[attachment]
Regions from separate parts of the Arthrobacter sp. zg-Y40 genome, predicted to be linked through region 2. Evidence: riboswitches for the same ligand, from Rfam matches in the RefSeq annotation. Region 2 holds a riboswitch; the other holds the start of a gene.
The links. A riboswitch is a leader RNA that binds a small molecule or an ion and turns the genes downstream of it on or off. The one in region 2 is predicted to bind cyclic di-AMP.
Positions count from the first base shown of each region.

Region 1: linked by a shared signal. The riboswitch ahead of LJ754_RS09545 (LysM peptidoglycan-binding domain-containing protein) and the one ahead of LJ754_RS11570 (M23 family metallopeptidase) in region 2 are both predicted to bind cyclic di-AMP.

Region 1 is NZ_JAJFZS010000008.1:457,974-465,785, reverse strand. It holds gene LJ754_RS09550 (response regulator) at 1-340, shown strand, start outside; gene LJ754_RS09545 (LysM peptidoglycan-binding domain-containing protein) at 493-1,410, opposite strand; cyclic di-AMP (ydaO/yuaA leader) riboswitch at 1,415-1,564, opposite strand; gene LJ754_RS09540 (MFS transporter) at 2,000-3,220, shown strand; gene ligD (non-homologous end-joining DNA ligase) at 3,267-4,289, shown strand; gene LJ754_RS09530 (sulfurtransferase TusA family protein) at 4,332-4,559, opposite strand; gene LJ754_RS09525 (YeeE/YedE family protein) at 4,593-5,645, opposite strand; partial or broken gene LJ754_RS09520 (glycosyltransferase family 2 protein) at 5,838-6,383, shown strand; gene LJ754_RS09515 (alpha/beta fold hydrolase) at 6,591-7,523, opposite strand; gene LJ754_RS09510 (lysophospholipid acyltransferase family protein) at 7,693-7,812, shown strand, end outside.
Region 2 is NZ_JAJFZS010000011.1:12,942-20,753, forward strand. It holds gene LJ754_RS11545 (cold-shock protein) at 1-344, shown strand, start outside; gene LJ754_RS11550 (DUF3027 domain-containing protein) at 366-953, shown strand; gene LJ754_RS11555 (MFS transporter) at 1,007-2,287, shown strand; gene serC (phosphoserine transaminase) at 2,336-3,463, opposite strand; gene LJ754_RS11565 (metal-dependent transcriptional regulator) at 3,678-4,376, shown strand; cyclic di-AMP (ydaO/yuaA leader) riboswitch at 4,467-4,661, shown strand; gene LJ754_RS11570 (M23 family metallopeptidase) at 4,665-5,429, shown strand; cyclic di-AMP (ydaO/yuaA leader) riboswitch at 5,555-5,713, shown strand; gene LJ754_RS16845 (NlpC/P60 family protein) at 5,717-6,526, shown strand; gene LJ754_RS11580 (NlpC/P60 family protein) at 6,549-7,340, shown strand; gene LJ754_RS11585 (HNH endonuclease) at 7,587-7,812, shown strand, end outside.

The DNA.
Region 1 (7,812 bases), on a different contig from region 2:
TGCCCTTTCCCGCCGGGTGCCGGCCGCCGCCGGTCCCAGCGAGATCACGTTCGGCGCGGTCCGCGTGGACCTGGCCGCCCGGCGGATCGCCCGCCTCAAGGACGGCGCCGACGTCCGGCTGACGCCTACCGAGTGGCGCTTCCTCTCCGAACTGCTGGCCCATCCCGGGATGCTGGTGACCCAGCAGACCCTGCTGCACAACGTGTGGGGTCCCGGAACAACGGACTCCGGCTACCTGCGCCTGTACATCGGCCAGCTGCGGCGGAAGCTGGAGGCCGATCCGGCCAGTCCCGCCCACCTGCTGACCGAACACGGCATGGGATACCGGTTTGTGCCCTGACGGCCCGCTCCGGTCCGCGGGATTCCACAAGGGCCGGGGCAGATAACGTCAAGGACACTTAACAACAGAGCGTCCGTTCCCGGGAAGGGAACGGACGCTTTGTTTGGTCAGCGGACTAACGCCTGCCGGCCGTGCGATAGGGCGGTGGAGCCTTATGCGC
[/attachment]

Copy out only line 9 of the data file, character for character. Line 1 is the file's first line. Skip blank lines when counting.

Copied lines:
TGCCCTTTCCCGCCGGGTGCCGGCCGCCGCCGGTCCCAGCGAGATCACGTTCGGCGCGGTCCGCGTGGACCTGGCCGCCCGGCGGATCGCCCGCCTCAAGGACGGCGCCGACGTCCGGCTGACGCCTACCGAGTGGCGCTTCCTCTCCGAACTGCTGGCCCATCCCGGGATGCTGGTGACCCAGCAGACCCTGCTGCACAACGTGTGGGGTCCCGGAACAACGGACTCCGGCTACCTGCGCCTGTACATCGGCCAGCTGCGGCGGAAGCTGGAGGCCGATCCGGCCAGTCCCGCCCACCTGCTGACCGAACACGGCATGGGATACCGGTTTGTGCCCTGACGGCCCGCTCCGGTCCGCGGGATTCCACAAGGGCCGGGGCAGATAACGTCAAGGACACTTAACAACAGAGCGTCCGTTCCCGGGAAGGGAACGGACGCTTTGTTTGGTCAGCGGACTAACGCCTGCCGGCCGTGCGATAGGGCGGTGGAGCCTTATGCGC